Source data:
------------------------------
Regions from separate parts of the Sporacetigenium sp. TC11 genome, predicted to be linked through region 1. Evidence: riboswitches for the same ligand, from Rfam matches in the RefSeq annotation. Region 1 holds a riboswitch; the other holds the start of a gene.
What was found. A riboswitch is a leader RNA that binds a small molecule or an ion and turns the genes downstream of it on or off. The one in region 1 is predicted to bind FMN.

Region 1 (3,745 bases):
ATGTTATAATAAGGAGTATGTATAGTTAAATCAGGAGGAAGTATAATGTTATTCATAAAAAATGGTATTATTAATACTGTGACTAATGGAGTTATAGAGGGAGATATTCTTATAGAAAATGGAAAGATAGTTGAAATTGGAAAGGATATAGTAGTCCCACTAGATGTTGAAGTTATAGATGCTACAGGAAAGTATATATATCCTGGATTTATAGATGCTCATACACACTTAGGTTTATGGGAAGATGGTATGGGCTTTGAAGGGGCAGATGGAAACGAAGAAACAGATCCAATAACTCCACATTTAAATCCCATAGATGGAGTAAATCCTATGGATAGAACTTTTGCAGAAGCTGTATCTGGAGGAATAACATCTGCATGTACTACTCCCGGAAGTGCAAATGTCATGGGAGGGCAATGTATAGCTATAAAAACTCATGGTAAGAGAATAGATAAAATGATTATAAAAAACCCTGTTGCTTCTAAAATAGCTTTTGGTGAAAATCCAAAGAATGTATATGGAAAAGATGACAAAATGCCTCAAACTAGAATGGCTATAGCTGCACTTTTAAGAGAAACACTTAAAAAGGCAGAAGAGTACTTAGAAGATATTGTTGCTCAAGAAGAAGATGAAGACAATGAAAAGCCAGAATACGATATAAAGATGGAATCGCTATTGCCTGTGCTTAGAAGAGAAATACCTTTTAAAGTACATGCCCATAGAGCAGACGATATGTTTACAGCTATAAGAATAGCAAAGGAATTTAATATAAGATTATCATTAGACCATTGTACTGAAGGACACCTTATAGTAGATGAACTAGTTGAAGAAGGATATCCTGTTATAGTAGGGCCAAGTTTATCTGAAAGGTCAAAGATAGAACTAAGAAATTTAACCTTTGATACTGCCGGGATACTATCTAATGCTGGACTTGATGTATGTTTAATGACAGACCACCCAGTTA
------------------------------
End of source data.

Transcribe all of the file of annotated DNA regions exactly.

Regions from separate parts of the Sporacetigenium sp. TC11 genome, predicted to be linked through region 1. Evidence: riboswitches for the same ligand, from Rfam matches in the RefSeq annotation. Region 1 holds a riboswitch; the other holds the start of a gene.
What was found. A riboswitch is a leader RNA that binds a small molecule or an ion and turns the genes downstream of it on or off. The one in region 1 is predicted to bind FMN.

Region 1 (3,745 bases):
ATGTTATAATAAGGAGTATGTATAGTTAAATCAGGAGGAAGTATAATGTTATTCATAAAAAATGGTATTATTAATACTGTGACTAATGGAGTTATAGAGGGAGATATTCTTATAGAAAATGGAAAGATAGTTGAAATTGGAAAGGATATAGTAGTCCCACTAGATGTTGAAGTTATAGATGCTACAGGAAAGTATATATATCCTGGATTTATAGATGCTCATACACACTTAGGTTTATGGGAAGATGGTATGGGCTTTGAAGGGGCAGATGGAAACGAAGAAACAGATCCAATAACTCCACATTTAAATCCCATAGATGGAGTAAATCCTATGGATAGAACTTTTGCAGAAGCTGTATCTGGAGGAATAACATCTGCATGTACTACTCCCGGAAGTGCAAATGTCATGGGAGGGCAATGTATAGCTATAAAAACTCATGGTAAGAGAATAGATAAAATGATTATAAAAAACCCTGTTGCTTCTAAAATAGCTTTTGGTGAAAATCCAAAGAATGTATATGGAAAAGATGACAAAATGCCTCAAACTAGAATGGCTATAGCTGCACTTTTAAGAGAAACACTTAAAAAGGCAGAAGAGTACTTAGAAGATATTGTTGCTCAAGAAGAAGATGAAGACAATGAAAAGCCAGAATACGATATAAAGATGGAATCGCTATTGCCTGTGCTTAGAAGAGAAATACCTTTTAAAGTACATGCCCATAGAGCAGACGATATGTTTACAGCTATAAGAATAGCAAAGGAATTTAATATAAGATTATCATTAGACCATTGTACTGAAGGACACCTTATAGTAGATGAACTAGTTGAAGAAGGATATCCTGTTATAGTAGGGCCAAGTTTATCTGAAAGGTCAAAGATAGAACTAAGAAATTTAACCTTTGATACTGCCGGGATACTATCTAATGCTGGACTTGATGTATGTTTAATGACAGACCACCCAGTTA